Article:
Eating in the Dark

by Courtney on December 2, 2012

During my recent trip to Montreal, Sarah and I went to an internationally famous restaurant called O.Noir. At O.Noir, diners eat in complete darkness. I mean complete darkness — the kind where you can’t see your own hand if you wave it 5 inches from your face. According to O.Noir’s website, there are multiple purposes for this experience. One is that when you can’t see your food, the people with whom you’re dining, or anyone around you, you tune in more than ever to the taste and aromas of food. Additionally, it gives one a beginning understanding of what it is like to be blind. All of the wait staff are legally blind, and serve as guides to sighted folks who visit.

After arriving at the restaurant, we were greeted by our lovely waiter with his cool glasses, who instructed us to put a hand on his shoulder and “make a train”. We entered the dining room through many doors and curtains, into complete blackness. The room was lively; it sounded as though there were dozens of people in it enjoying their meals. The waiter knew exactly how to meander through the tables, not bumping a single thing, and led us to ours, verbally guiding us as to where our chairs were as well as what was on the table in front of us, and where it was. The menu, which we browsed and ordered from in the lighted “sighted” area before entering the all-dark dining area, didn’t feature explicitly vegan options, but they easily adapted some of their vegetarian dishes into all-vegan ones for us. They seemed to be mostly an array of vegetables with a bit of polenta, but I didn’t really have any idea what it was.

Eating without seeing was an interesting experience in the context of emotional eating. It is definitely true that I noticed more of the tastes of the food. I noticed what the food tasted as I first put it in my mouth and how it changed as I chewed it. I noticed textures. Aromas. Herbs and spices. The restaurant definitely had awesome chefs, and their creations were further enhanced by the heightening of other senses due to the absence of sight. I wondered if the chefs ever made the food into provocative shapes just to humor themselves because no one can see what the food looks like anyways…

I noticed that even after all my years of healing my emotional eating, I eat slightly faster than I probably could. It wasn’t something I actually ever noticed until this experience of eating without seeing anything at all, and I realized that it wasn’t so much about feeling emotional at this point, but was more a habit that I’d developed related to my current level of mindfulness within eating. I learned that I can bring even more mindfulness to my eating, and eat even slower.

I also noticed that I felt thrown off by the fact that I couldn’t really choose what I was eating. For example, one dish had a ton of various veggies in it, and where I would normally think, “Oh, now I’d like a taste of the cauliflower” and “Now I want some of the bell pepper”, I couldn’t choose ahead of time what I wanted my bite to be like. An unexpected privilege of being sighted.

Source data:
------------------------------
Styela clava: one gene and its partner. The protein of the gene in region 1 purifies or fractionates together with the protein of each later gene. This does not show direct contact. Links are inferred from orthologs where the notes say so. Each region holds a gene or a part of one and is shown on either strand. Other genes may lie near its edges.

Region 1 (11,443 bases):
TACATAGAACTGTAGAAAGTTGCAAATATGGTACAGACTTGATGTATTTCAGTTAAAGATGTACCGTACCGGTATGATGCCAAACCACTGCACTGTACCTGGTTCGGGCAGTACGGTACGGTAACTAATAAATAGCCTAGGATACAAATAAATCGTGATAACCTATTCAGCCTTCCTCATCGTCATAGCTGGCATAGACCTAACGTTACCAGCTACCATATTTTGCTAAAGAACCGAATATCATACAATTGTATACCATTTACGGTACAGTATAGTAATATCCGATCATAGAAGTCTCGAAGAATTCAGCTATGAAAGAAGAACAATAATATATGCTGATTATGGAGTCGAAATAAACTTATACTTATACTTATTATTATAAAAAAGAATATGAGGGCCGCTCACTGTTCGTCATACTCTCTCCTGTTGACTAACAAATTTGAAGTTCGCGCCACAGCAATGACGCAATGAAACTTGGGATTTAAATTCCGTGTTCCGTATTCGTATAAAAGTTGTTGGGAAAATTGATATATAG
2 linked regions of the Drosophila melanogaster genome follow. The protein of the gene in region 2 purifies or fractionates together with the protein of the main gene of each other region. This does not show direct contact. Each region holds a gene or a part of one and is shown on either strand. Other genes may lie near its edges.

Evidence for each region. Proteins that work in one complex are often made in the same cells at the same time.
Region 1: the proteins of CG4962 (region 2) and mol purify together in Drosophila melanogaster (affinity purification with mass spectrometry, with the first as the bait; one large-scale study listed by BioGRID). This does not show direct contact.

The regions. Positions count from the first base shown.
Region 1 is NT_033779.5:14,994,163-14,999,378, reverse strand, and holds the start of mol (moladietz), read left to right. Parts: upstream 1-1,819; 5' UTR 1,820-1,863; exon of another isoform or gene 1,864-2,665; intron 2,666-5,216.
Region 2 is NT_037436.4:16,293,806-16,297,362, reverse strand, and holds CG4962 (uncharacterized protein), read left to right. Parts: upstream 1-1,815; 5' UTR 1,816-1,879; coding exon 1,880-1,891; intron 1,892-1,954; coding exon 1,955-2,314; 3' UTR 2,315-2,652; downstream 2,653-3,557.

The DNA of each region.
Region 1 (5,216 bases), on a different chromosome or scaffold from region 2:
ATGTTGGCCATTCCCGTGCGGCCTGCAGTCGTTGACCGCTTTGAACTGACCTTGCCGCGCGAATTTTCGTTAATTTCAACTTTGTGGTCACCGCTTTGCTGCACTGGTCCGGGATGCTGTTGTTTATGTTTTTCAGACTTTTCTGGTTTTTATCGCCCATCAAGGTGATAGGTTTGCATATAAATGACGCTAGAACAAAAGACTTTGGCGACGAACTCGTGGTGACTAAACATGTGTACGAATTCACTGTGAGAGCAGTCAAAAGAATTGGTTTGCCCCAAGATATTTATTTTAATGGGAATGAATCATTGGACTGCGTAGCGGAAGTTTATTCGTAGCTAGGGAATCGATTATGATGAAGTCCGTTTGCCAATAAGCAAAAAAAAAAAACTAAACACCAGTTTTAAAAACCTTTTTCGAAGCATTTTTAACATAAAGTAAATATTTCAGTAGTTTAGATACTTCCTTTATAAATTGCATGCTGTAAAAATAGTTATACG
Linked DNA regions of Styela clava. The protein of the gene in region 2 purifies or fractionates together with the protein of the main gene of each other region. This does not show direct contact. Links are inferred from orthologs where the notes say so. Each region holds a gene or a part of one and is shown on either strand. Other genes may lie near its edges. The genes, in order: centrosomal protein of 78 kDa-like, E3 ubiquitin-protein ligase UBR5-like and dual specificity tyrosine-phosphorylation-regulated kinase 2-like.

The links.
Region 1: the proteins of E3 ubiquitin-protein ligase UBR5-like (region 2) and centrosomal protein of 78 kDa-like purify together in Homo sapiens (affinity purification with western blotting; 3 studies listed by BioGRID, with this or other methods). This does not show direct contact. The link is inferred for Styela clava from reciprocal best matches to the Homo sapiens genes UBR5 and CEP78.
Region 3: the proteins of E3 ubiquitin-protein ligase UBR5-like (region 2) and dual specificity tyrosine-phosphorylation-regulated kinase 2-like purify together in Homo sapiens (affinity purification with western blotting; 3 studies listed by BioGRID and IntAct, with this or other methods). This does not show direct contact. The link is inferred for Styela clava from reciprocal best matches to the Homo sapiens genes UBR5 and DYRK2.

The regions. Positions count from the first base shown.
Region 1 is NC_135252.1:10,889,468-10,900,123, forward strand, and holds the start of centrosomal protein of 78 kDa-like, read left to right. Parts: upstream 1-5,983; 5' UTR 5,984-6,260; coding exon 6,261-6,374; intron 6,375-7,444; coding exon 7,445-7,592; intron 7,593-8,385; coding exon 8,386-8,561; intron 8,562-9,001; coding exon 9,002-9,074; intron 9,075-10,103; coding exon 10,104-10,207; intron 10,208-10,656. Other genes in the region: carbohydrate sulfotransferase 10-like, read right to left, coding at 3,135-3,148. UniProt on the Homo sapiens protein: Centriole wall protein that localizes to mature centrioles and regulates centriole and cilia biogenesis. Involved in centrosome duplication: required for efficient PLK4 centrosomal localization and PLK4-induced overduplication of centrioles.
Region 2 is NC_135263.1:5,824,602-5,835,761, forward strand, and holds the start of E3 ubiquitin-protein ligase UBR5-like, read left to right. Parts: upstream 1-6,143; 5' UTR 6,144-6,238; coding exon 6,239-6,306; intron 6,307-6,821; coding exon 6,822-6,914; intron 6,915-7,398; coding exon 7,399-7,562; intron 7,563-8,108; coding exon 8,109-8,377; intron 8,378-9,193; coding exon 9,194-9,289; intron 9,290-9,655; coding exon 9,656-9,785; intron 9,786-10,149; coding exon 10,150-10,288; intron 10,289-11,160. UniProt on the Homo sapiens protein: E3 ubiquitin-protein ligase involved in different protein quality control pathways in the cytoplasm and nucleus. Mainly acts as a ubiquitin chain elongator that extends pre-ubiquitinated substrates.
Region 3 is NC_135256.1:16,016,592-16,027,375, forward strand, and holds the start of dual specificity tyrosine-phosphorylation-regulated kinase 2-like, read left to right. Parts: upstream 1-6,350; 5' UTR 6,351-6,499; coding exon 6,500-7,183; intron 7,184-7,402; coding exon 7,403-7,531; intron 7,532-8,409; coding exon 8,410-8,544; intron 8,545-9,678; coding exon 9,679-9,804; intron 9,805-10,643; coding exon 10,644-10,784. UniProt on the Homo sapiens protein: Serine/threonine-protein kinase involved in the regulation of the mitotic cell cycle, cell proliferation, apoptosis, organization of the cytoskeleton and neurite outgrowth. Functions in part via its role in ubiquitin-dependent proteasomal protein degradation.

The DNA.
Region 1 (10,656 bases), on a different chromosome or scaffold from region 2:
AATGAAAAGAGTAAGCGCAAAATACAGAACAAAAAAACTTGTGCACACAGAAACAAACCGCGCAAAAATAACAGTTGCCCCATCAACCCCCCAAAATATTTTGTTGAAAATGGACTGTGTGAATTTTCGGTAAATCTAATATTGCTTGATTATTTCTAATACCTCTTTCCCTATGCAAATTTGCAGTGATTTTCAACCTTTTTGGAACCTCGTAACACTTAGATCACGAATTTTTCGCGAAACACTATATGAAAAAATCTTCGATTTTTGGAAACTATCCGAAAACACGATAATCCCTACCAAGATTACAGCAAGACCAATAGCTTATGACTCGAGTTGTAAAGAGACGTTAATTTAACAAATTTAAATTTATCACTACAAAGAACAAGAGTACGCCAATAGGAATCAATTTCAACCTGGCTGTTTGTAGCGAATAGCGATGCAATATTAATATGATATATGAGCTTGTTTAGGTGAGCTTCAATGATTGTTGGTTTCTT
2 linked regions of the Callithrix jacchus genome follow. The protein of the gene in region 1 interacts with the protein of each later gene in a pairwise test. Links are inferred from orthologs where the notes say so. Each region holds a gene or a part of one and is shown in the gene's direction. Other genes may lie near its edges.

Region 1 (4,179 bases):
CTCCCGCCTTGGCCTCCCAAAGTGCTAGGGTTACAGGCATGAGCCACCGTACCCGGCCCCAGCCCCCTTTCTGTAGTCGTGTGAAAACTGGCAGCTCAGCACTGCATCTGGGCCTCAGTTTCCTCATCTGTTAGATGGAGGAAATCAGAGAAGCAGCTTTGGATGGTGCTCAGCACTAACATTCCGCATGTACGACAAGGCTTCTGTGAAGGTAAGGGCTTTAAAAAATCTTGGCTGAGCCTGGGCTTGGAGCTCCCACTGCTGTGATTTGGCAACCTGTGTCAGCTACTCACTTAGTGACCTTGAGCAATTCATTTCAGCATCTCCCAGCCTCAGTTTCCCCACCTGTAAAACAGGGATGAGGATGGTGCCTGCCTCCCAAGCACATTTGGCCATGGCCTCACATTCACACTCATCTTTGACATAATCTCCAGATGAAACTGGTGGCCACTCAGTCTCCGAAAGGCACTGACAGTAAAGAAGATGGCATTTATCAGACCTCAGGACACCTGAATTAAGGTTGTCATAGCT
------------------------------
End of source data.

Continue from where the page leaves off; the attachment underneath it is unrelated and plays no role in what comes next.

I kept putting my fork and knife on my plate and the table between bites and courses and kept losing it. My fingers grazed my meal while searching for them. Confession: this eventually led to trying some of the food with my hands. No one could see me…

I also dropped some kind of sauce on my shoe without realizing it, and probably made a mess of the tablecloth by not being able to see what might have been dripping or how far my plate was from me. There were so many things I take for granted about the experience of eating because I have sight, and it definitely one that made me understand more of what blind people experience when they eat. Because I’m me with my own history, my experience was definitely also related to my history of healing emotional eating, as well.

Great food, awesome experience. I highly recommend you try this place if you go Montreal. Wear shoes you don’t mind accidentally spilling on and probably also clothes you wouldn’t mind spilling on, either.

Have you ever eaten at a restaurant in the dark, of which exist around the world? Have you ever eaten blindfolded? What was your experience like?

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{ 2 comments… read them below or add one }

Sarah E. December 3, 2012 at 12:56 am

What a fantastic blog. Your insights are extremely helpful in understanding how coming into a healthy place with our eating can be a lifelong process. Besides pointing out the benefit of experiencing a bit of what navigating is like for a non-sighted person, I love how you explain why it could be so valuable for sighted folks to try eating in the dark for emotional eating healing. It is simply amazing to see how you’ve integrated so many approaches to helping others come into a healthy place with food and eating! I’d definitely be open to a blindfolded meal again soon.


Lindsey M December 3, 2012 at 1:26 pm

This is crazy…I’ve never heard of such a place (and I’m Canadian!). Will definitely be trying this on my next visit to Montreal. Thanks for sharing, it sounds like you had a great experience.


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